I awoke to the most awesome fog over the south side of the lake, the kind dreams are made of. The loons were awake early also and did their performance out in front of me. A mother, father and baby loon family…it was something to behold. I had the usual breakfast, and witnessed an awesome sunrise. Lots of photos of the sunrise. (footnote: One of my favorite parts of the wilderness is being able to witness the sunrise and sunset’s. They are magical in woods and around water, and something I have many of burned into my memory, that I will never forget!)   So, after a GREAT morning on a lake I wasn’t supposed to be on, I had a great sunset and an awesome sunrise, and loons, and water you could drop a pin on and see it ripple, so calm, and a fog lifting off the water and I knew I was a very Blessed Person!   I built a little rock Karne (stack of rocks) in honor of my dog Molly who died April 17, and wasn’t making this trip with me, and I named this Island Molly. (I thought of Molly often) (For that matter…by yourself ….you think of a lot of people and family often)   I did a short paddle into the bay where the portage should be, and after getting out of the canoe about 5x the day before and 4x that morning, I paddled to where I thought it had to be, and guess what? It was right where it was supposed to be. Not marked at all, and I was 10 feet from it the day before (ugh). I did the two 100 meter portages and across a couple little lakes and entered onto Haggart lake about 9 am. I was on the West end of Haggart at the start of two long islands that run East to West and sit parallel to each other. About 100 yards seperates the islands and it is sort of a passage way between the two islands that runs about ½ mile or so. I wonderful paddle with high granite cliffs on one of the islands and water so still and calm and NO wind. WOW, pinch me…NO WIND at all. I came out to the middle of the Lake (about 6 miles across to the EAST side) which is where I was headed, and snapped a photo of a loon that was spectacular. I headed straight to the EAST where I wanted to end up the 2nd day, but that’s ok. My knee was bothering me, swollen up, and overworked and under slept, but I was in the place I wanted to be.   I noticed that there were 3 possible camp sites on the East end of Haggart. I arrived there about Noon and started to paddle around and just scout out a site. I decided I needed to quit early and get some rest. It was HOT, and I was tired. I paddled to the far one first and it was do-able, but not my first choice, so I paddled to this point on the East end of the lake. It is an intersection in the lake, where the lake goes North and South and you can also go West (which is where I came from) A wonderful spot I decided and this would be “home” for the night. Turns out it was the right choice…I will explain later.   I got all the gear out and had some lunch. Made mac and cheese with Wimmer’s beef sticks added like “hot dogs” to the dish. It was awesome. I set up the Hammock in the shade in the woods behind the site, and tried to rest, never slept, but did rest in the shade. I lounged around and tried to relax. It was very hot, and the sun on the water, even at 85 degrees can be brutal. The point was in the sun, but there were trees behind me and West on the point so I knew in late afternoon this would be a 5 Star site, and it was.   The rest of the day, after resting was setting up camp, putting the reflector oven together, gathering wood, and taking in nature. It was windy. I found a Boundary Marker put with cement in the rock on this point. It was Aluminum and stamped with BM 79. I have never seen one before and got a kick out of that. Set up the tent, called Charlene at 6 pm and told her my knee was bothering me. My plan was to go SOUTH to Beamish lake and make a loop back towards where I started. It was 40 mile out that way. Wanted to be out in 4 days, and wasn’t sure I was up to that pace. Told her more than likely I would turn back and backtrack out the way I came in and do the portages and lakes I had missed the first time, but would let her know my decision at 6 pm tomorrow. Mean time, I was hungry again, so I made a Pizza in the wild. It was packed with black olives, red and green peppers, cheese, and pepperoni, smothered with parmesan cheese. A pizza to kill for!! (footnote: I dehydrated all the ingredients but the cheese and pepperoni, it is awesome to have pizza in the wild)   Cleaned up the dishes and rested and took in the sights and sounds, Awesome sunset and the sky was awe so beautiful, star filled night (and skeeters), Had a small fire tonight and stayed up till 10:30, couldn’t stand the bugs. Slept like a baby, best nights sleep. Oh, and forgot, I had a visitor ground squirrel, he was trying to steal my vittles!!! In the afternoon I read the bible and portals of prayer’s and enjoyed that a lot. I tried to read in the tent, but the Lord understood. I started on Genesis 1 and didn’t get very far, just couldn’t do It, as much as my intentions were good, my frailty wouldn’t allow it. I asked the Lord to understand….and He does.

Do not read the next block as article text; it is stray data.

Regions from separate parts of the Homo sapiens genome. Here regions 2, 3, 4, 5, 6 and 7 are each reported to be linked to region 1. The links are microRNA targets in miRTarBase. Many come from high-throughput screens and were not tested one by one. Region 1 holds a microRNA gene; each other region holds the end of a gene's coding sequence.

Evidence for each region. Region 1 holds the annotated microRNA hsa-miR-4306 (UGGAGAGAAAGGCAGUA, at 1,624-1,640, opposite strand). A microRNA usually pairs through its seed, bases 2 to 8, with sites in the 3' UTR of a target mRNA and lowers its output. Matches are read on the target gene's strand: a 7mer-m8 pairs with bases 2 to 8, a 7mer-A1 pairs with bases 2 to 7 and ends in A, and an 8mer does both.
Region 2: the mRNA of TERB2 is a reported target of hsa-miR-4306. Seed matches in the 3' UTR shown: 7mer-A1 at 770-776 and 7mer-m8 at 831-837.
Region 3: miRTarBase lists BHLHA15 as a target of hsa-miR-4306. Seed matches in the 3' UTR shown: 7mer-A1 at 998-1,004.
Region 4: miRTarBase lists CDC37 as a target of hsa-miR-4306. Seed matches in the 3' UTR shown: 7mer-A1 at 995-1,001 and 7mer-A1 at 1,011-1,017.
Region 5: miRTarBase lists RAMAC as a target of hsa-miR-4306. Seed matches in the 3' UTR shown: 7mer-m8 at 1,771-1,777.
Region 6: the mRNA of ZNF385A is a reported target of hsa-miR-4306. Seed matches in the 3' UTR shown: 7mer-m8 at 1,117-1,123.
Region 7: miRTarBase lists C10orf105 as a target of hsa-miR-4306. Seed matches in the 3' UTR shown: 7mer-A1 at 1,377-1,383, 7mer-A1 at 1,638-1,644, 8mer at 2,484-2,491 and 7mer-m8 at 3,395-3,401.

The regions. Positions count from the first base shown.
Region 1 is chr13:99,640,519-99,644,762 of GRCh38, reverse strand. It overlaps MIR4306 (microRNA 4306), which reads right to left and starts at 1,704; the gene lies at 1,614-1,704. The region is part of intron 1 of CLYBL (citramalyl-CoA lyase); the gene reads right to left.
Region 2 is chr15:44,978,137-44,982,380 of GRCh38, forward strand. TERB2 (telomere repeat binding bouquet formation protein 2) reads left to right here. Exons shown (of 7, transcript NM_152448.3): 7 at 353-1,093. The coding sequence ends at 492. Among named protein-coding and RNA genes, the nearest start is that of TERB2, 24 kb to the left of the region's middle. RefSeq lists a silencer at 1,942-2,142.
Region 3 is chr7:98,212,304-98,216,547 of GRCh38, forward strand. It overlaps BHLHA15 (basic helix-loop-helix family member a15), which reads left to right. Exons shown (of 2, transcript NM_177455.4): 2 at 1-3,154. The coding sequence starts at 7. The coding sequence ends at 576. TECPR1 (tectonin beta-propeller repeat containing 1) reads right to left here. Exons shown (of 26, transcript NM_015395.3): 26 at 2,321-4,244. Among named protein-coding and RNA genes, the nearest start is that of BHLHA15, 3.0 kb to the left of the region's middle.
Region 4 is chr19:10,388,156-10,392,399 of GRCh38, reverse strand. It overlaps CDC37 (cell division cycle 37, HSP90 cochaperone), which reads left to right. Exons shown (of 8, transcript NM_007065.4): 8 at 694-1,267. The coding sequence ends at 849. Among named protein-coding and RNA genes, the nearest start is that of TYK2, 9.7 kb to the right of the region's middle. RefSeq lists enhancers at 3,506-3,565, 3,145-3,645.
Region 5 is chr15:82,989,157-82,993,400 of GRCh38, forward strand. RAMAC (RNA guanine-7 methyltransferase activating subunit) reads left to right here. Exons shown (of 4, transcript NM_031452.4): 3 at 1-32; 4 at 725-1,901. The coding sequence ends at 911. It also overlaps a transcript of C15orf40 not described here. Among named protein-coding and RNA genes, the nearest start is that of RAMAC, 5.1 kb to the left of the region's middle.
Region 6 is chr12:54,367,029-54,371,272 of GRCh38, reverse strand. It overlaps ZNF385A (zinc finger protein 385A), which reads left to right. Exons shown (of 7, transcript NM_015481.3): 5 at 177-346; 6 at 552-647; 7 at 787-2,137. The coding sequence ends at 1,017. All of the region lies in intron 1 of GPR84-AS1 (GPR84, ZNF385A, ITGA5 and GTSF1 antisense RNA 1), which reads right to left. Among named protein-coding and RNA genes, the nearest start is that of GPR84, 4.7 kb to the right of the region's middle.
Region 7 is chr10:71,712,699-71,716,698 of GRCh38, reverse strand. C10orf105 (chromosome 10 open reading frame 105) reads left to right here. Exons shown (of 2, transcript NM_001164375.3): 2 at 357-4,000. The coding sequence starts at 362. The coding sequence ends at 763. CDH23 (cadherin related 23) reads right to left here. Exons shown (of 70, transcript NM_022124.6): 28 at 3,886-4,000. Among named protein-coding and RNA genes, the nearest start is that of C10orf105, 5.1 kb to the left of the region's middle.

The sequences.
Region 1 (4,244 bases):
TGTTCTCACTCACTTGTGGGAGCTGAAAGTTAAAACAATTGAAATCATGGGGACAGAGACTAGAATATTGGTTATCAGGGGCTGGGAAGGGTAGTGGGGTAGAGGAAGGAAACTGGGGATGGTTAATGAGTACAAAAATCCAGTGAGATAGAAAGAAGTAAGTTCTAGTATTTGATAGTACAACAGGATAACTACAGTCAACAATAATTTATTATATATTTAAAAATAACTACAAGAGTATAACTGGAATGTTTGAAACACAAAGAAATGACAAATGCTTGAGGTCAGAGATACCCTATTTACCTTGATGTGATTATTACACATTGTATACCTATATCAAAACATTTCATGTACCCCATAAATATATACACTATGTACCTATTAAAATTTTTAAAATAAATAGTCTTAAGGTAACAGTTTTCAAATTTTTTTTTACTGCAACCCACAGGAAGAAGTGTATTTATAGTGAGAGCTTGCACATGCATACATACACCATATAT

Continue to Part 2